The Value of Family

Published by emilyatspecklefarm on

Last Saturday we had a memorial for Grandpa Ray. Sadly, it ended up being for Aunt Lori as well; who we just recently lost to cancer. In the last month my family has lost a devastating number of folks, my grandparents (on set of them anyway) on my mom’s side each lost a parent. My grandma lost her father, grandpa Ray, my grandpa lost his mother, Grandma Margret. On top of that, as I already said, we also lost an Aunt.
However, this was a day to celebrate life, family and remember all the ways they touched our lives. To my family, that means we get together cook, eat, catch up, listen to or play music depending on if you were granted a musical talent and those so inclined have their share of alcohol.  I think we all have childhood memories of being lulled to sleep by bluegrass in the early morning hours on just such an occasion.  

Grandpa Ray was legendary for his guitar playing, fishing, hunting, stubbornness, littering and being generally larger than life. He always seemed stoic and intimidating to me as a kid but he also had a sparkle in his eye and always made sure we knew he loved us.

The family ( I’m not sure who all was involved?) made this boat to put some of Grandpa Ray’s ashes out to sea on. Whoever wanted could put a memento or note inside.

I was blessed to have known multiple sets of grandparents, great grandparents, and to have a family that keeps track of relatives out to seventh cousins and further. In a society where broken families are so common they are practically the norm I realize our “clan” is an unusual thing indeed.

Great-Great Grandma May, Great Grandpa Ray, Grandma Judy, my mom and me.

Family should be something that is sacred. It defends itself, protects its own and harshly turns away those who break that sanctity. But it also takes in, as its own, any who seek its shelter.

  My family is the furthest from perfect that you can get, there is plenty of drug and alcohol abuse, divorce, fights, grudges, feuds and jail time to go around.  In spite of all our problems our family is still a cohesive unit. Some days I just can’t understand how that’s even possible but it is.
Grandma Toots, Grandpa Rays wife, it was her birthday, my moms too, last week.

We are a family that loves and respects our elders, the kids are still taught to always give up their seat to elders and help out however and whenever they can. We are taught to respect and listen to our older relatives. In return they teach all of us grandkids, nieces, nephews and cousins their skills and the stories of their childhood and our legacy.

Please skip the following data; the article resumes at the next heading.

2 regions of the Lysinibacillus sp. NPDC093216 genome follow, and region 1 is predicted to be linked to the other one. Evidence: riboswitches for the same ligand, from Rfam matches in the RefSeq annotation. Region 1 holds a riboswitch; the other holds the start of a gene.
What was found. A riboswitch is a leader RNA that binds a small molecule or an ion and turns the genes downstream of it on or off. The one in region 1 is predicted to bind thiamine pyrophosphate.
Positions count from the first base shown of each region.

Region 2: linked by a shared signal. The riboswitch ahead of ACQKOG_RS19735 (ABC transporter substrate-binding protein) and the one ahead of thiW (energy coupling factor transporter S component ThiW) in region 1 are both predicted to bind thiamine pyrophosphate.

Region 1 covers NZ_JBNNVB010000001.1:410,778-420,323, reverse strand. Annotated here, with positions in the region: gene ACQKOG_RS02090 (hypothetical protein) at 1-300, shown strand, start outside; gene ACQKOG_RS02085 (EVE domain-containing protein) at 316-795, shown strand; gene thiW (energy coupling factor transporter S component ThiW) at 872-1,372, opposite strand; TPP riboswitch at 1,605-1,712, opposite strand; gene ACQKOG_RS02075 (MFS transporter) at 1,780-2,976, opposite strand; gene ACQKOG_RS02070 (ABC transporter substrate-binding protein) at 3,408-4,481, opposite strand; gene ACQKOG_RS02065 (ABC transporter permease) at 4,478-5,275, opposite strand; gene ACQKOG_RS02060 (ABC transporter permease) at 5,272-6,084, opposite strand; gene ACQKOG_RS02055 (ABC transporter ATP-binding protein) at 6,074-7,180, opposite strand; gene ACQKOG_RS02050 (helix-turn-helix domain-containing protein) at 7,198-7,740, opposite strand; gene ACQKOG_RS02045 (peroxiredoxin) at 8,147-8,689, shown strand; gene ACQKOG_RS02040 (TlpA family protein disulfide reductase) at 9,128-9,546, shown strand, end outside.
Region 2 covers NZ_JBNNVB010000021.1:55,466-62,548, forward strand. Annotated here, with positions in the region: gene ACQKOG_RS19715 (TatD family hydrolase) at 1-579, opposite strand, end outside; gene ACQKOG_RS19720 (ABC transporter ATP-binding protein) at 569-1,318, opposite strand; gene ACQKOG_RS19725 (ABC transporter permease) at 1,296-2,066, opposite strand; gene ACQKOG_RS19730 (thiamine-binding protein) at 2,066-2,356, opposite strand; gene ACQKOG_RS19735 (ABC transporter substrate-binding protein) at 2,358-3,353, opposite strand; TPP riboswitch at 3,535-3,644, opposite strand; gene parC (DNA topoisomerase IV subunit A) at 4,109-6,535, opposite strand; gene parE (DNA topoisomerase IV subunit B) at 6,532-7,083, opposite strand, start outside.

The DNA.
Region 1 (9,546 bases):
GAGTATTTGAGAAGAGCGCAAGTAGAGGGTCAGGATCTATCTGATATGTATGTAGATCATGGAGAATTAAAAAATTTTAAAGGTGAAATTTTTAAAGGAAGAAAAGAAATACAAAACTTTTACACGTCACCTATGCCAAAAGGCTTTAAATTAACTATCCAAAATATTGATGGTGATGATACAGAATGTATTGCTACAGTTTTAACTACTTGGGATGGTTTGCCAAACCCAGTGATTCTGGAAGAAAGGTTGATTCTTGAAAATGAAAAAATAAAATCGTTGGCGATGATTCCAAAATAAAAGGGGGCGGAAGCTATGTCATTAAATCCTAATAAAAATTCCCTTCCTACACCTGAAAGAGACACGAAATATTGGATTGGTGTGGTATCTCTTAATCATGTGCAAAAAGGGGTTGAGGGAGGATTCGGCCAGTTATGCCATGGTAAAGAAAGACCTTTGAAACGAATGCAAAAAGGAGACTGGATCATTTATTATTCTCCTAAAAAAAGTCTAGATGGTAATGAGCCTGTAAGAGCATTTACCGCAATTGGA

Grandma Judy & Grandpa Frank

 I’m sure most people feel they have learned so much from their families; I can say no less of mine. They helped cultivate my honest-loving-blunt-stubborn-inquisitive nature and they taught me to love unconditionally, to be passionate and to laugh at myself and life.

Unfortunately, you can’t see it but dear ol’ Uncle John is sticking his tough out at me, and people wonder where I learned it!

I  have learned so many practical skills from them; how to cook, what wild plants are safe to eat, to know the names of plants and animals and where to find the choicest morels; many more things than I could every think of or remember.
 No matter how much I write, you can’t truly know my family without meeting us.  If you do get that chance, be prepared to have whatever you may think we are, were told about us or expect us to be challenged.

Saturday was good for my soul. These tough, resilient, stubburn, honest, loving people I have the privilege to call family always remind me why my goals matter. The values they taught me and the knowledge they gave me are priceless. The way I can honor them best is to live by those values, instill them in others and share what they taught me to keep this way of life we love alive. 

How do you clean a very dirt pot without a sponge/wash cloth or soap? Find one of your husbands abandoned socks in the car and some salt, baking soda, sand or gritty dirt. Add water, problem solved!
Cal, finding a place in the shade before the crowd showed up.

Uncle Bobby Palmer gave me these sweet Polaroids of my mom when she was little, thank you again Uncle Bobby!

Here’s a little peek at the music; you also get to see a big puppy get scared and a make a run for it while tied to a chair, poor thing thought the chair was after her!

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Anonymous · August 3, 2013 at 2:52 am

Neat to kind of get a picture of “where you came from”. I love it that you are so proud of who your family is as a whole. Family ties are precious and it is great to see when people hold on to them.Gale

    Emily Swezey · August 3, 2013 at 3:51 am

    I agree, family is so very important. I hope I never forget that. Thanks for letting me know what you think, I love comments!

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